UN criticises US 'political failures' to reject racist violence

The CERD says high-level politicians need to condemn racist events

UN criticises US 'political failures' to reject racist violence

A view of a model of the United Nations headquarters complex at the UN in New York | Image: UN Photo/Manuel Elias

A United Nations committee has called on the US to "unequivocally and unconditionally" reject and condemn racist hate speech and crimes.

The UN Committee on the Elimination of Racial Discrimination (CERD) was responding following events in Charlottesville, after white supremacists and anti-fascists clashed.

One woman was killed in the violence. Heather Heyer (32) died when a car was driven into a crowd at the protest.

The CERD says high-level politicians and public officials also need to reject and condemn racist events throughout the country.

This could be seen as a reference to US President Donald Trump, who was initially criticised for not condemning the far right groups.

In a decision issued under its early warning and urgent action procedure, the committee said: "There should be no place in the world for racist white supremacist ideas or any similar ideologies that reject the core human rights principles of human dignity and equality."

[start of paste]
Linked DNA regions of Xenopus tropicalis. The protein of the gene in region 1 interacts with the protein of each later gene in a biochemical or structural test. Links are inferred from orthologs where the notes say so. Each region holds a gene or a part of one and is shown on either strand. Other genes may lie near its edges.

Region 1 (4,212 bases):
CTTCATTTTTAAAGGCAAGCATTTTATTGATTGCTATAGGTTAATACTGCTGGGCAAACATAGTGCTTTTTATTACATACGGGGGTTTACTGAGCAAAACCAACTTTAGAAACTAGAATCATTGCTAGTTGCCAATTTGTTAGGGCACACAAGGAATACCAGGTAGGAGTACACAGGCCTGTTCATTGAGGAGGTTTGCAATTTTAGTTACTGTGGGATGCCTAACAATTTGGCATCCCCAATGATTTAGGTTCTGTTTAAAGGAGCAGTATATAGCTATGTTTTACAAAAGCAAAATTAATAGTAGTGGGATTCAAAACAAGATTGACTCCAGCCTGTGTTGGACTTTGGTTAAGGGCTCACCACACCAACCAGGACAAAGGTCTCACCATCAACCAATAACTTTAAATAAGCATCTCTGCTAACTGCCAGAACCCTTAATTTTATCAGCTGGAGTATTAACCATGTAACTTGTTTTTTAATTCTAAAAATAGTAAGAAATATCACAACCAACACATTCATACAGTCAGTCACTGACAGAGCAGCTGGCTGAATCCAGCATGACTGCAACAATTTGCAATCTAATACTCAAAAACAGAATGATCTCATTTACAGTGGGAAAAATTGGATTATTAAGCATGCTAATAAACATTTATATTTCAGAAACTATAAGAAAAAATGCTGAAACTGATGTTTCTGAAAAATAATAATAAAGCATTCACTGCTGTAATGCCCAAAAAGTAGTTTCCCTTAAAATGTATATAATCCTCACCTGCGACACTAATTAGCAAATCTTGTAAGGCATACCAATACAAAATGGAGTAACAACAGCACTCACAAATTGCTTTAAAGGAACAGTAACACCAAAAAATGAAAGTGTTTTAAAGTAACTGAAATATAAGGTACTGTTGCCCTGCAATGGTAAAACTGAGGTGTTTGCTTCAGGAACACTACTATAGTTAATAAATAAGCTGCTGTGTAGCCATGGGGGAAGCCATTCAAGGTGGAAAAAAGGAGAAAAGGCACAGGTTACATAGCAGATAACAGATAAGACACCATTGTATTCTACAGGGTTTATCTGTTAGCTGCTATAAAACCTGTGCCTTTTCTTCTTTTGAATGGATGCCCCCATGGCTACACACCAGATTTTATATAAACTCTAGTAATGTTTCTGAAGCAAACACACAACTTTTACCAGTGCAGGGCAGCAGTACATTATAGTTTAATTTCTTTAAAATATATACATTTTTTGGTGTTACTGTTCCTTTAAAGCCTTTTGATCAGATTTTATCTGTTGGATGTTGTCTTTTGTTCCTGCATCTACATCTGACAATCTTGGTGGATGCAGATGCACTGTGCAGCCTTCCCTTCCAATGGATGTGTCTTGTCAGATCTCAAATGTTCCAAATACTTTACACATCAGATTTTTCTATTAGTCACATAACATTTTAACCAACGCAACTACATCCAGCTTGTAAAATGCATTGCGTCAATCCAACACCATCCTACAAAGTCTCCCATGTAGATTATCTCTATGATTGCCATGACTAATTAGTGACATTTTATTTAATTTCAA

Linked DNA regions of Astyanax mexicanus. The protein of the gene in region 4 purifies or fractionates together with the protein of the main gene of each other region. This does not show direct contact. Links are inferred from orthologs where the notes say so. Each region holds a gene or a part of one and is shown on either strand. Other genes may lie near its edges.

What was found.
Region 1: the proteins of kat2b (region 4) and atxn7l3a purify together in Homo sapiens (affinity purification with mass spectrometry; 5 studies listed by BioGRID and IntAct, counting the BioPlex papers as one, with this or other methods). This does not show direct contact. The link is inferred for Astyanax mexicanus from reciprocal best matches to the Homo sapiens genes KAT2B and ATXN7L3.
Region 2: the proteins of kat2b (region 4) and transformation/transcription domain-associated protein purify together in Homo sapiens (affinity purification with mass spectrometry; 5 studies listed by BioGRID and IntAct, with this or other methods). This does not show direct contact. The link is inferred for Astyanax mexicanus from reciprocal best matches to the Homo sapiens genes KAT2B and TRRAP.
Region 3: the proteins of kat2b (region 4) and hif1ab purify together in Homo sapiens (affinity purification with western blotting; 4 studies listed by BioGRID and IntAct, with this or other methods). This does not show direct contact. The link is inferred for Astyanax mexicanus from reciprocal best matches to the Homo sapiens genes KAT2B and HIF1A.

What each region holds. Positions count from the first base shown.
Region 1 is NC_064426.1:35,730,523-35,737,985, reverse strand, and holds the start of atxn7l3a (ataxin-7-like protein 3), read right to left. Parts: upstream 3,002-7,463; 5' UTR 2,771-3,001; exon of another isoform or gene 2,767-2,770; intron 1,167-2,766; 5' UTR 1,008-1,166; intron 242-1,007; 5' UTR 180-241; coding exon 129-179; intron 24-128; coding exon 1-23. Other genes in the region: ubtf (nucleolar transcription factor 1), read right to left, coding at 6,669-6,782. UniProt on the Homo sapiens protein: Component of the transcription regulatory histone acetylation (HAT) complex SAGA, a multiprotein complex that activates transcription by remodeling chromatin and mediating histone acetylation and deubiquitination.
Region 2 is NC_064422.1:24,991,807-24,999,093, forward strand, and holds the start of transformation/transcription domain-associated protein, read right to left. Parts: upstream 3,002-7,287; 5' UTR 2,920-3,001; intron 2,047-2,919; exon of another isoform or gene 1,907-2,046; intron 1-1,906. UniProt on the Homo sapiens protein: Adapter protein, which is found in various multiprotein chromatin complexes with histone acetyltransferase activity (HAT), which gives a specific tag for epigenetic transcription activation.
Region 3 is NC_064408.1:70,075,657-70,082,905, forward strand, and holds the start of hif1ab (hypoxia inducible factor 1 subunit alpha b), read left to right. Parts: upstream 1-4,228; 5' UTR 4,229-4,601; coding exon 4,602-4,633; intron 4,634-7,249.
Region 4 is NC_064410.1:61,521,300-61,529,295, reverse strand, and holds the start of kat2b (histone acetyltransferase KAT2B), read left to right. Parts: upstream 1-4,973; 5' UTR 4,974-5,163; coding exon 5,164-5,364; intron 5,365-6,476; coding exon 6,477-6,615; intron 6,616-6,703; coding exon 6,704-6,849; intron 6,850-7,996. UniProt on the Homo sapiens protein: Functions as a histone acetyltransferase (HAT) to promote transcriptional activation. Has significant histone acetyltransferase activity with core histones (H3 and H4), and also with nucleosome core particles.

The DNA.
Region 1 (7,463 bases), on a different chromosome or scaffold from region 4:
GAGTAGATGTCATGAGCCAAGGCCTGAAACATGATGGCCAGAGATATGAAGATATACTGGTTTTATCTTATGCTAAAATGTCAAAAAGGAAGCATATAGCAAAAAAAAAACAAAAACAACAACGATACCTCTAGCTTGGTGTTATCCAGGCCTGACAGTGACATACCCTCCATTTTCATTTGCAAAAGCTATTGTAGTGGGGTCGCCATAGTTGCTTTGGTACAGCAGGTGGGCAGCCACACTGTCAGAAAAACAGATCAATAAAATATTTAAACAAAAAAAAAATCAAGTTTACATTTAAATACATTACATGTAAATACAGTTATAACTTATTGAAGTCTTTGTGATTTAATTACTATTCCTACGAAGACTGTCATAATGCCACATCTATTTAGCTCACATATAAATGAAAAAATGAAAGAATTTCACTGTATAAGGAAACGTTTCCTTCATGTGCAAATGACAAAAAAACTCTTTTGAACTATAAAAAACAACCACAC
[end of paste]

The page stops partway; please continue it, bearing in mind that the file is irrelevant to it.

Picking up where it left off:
Irish woman Anastasia Crickley, CERD chairperson, said: "We are alarmed by the racist demonstrations, with overtly racist slogans, chants and salutes by white nationalists, neo-Nazis, and the Ku Klux Klan, promoting white supremacy and inciting racial discrimination and hatred".

Anastasia Crickley | Image: European Union Agency for Fundamental Rights

In addition to the criminal investigation of the individual who ploughed his car into the crowd, UN experts have asked US authorities to undertake "concrete measures to address the root causes of the proliferation of such racist manifestations."

"We call on the US government to investigate thoroughly the phenomenon of racial discrimination targeting, in particular, people of African descent, ethnic or ethno-religious minorities, and migrants", Ms Crickley added.

It has called on the US to ensure that the rights to freedom of expression, association and peaceful assembly are not exercised "with the aim of destroying or denying the rights and freedoms of others."

It has also asked the US to provide "the necessary guarantees" so that such rights are not misused to promote racist hate speech and racist crimes.